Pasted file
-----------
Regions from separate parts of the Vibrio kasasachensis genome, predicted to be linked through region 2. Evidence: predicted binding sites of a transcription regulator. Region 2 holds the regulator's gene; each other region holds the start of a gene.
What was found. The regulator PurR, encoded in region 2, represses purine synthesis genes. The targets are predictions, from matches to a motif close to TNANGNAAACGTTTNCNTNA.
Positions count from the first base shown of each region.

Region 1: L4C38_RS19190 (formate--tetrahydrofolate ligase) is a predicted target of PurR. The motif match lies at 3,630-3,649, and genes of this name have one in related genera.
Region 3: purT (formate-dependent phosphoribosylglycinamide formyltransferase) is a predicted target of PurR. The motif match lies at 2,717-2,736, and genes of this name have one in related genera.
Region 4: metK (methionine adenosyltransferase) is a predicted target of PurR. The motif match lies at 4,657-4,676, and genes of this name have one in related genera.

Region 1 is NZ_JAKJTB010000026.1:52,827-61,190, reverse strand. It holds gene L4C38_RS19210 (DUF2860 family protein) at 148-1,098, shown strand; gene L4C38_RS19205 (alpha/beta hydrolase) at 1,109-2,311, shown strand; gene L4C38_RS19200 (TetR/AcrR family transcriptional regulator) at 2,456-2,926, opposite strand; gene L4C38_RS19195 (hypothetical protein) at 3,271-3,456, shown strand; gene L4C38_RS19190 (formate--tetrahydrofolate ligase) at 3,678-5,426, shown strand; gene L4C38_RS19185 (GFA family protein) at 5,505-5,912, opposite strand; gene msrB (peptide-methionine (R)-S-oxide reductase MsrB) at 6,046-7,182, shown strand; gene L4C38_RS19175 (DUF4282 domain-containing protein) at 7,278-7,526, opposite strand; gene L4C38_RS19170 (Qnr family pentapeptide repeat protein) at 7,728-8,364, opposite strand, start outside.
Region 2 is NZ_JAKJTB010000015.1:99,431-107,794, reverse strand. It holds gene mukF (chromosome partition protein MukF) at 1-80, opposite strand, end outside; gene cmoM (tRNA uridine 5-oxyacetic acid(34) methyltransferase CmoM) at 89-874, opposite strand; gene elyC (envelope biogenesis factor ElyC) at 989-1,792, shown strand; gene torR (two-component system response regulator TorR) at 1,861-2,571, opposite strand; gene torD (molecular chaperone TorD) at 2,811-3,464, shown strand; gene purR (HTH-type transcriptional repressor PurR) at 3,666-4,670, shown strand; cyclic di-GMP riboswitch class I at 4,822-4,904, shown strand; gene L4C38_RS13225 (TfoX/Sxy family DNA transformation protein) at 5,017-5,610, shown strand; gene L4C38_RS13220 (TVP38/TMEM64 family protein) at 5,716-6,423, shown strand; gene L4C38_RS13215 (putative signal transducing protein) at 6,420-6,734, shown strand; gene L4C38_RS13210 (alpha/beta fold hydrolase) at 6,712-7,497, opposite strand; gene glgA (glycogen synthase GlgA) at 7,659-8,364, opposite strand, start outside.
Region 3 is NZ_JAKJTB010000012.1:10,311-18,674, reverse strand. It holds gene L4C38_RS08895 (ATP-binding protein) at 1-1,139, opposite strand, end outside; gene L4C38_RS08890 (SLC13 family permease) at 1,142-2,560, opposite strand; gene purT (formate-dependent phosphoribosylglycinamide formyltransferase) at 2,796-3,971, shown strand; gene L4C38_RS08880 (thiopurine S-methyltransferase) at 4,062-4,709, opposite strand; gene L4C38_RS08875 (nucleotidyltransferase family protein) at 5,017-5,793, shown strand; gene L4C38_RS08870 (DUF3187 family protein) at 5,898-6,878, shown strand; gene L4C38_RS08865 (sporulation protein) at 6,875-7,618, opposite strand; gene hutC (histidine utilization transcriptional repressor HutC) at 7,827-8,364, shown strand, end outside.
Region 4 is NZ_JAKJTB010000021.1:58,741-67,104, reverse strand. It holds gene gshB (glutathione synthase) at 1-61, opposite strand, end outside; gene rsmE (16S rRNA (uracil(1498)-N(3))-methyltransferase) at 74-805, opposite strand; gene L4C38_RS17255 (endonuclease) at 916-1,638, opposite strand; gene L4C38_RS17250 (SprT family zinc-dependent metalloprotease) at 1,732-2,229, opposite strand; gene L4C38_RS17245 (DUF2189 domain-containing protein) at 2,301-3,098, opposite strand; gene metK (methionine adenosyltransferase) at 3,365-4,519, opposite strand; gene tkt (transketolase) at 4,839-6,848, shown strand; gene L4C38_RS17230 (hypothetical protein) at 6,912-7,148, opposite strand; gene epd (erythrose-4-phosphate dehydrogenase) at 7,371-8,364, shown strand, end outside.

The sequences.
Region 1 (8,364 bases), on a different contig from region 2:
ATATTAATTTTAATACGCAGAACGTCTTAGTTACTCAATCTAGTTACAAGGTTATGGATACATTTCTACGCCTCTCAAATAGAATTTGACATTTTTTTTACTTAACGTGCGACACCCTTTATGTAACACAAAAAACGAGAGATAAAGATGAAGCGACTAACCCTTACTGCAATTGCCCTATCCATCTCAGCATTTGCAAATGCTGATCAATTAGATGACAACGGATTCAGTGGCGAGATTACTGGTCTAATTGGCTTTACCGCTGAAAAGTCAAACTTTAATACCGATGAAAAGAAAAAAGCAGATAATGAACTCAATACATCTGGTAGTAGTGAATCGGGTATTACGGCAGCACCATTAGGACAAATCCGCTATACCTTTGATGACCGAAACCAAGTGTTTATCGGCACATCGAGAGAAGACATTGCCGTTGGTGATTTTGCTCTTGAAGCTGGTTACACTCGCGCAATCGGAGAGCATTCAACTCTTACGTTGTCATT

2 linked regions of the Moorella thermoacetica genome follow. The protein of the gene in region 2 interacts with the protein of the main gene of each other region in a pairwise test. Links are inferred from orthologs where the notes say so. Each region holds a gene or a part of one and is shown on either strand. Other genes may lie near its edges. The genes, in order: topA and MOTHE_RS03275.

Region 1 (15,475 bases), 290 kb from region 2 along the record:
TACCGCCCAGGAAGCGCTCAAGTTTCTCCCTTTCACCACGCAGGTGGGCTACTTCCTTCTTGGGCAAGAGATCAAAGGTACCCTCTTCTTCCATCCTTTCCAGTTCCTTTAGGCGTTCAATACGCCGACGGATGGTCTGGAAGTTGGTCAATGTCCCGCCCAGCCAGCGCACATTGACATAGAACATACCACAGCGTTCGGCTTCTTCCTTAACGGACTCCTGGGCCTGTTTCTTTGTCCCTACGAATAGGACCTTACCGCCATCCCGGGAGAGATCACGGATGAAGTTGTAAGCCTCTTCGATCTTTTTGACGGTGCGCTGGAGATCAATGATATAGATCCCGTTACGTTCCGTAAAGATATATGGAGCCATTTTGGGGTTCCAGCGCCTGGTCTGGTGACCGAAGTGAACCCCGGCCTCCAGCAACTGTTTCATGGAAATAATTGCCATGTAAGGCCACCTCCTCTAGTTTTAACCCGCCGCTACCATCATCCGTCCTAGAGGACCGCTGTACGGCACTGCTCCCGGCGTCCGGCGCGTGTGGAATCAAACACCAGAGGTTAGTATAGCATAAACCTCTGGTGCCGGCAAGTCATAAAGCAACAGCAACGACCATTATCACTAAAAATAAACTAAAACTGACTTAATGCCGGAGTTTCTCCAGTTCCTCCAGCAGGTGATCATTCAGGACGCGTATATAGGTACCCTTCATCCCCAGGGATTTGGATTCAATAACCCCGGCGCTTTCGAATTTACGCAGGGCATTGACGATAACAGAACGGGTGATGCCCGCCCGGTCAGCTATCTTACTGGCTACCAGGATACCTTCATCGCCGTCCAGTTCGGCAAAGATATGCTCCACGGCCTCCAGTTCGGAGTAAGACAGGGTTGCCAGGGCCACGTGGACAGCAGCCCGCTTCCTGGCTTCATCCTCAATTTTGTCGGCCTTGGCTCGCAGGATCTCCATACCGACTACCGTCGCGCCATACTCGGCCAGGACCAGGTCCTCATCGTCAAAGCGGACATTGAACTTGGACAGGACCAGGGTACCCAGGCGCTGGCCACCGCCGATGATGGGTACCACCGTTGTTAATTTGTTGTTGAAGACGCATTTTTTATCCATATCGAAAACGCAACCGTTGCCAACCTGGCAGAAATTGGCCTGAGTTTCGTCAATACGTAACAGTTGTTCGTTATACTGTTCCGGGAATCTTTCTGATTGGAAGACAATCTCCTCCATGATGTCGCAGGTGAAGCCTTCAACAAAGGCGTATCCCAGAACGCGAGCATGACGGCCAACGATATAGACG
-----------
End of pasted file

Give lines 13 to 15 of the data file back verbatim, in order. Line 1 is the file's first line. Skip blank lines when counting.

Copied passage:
ATATTAATTTTAATACGCAGAACGTCTTAGTTACTCAATCTAGTTACAAGGTTATGGATACATTTCTACGCCTCTCAAATAGAATTTGACATTTTTTTTACTTAACGTGCGACACCCTTTATGTAACACAAAAAACGAGAGATAAAGATGAAGCGACTAACCCTTACTGCAATTGCCCTATCCATCTCAGCATTTGCAAATGCTGATCAATTAGATGACAACGGATTCAGTGGCGAGATTACTGGTCTAATTGGCTTTACCGCTGAAAAGTCAAACTTTAATACCGATGAAAAGAAAAAAGCAGATAATGAACTCAATACATCTGGTAGTAGTGAATCGGGTATTACGGCAGCACCATTAGGACAAATCCGCTATACCTTTGATGACCGAAACCAAGTGTTTATCGGCACATCGAGAGAAGACATTGCCGTTGGTGATTTTGCTCTTGAAGCTGGTTACACTCGCGCAATCGGAGAGCATTCAACTCTTACGTTGTCATT

2 linked regions of the Moorella thermoacetica genome follow. The protein of the gene in region 2 interacts with the protein of the main gene of each other region in a pairwise test. Links are inferred from orthologs where the notes say so. Each region holds a gene or a part of one and is shown on either strand. Other genes may lie near its edges. The genes, in order: topA and MOTHE_RS03275.

Region 1 (15,475 bases), 290 kb from region 2 along the record: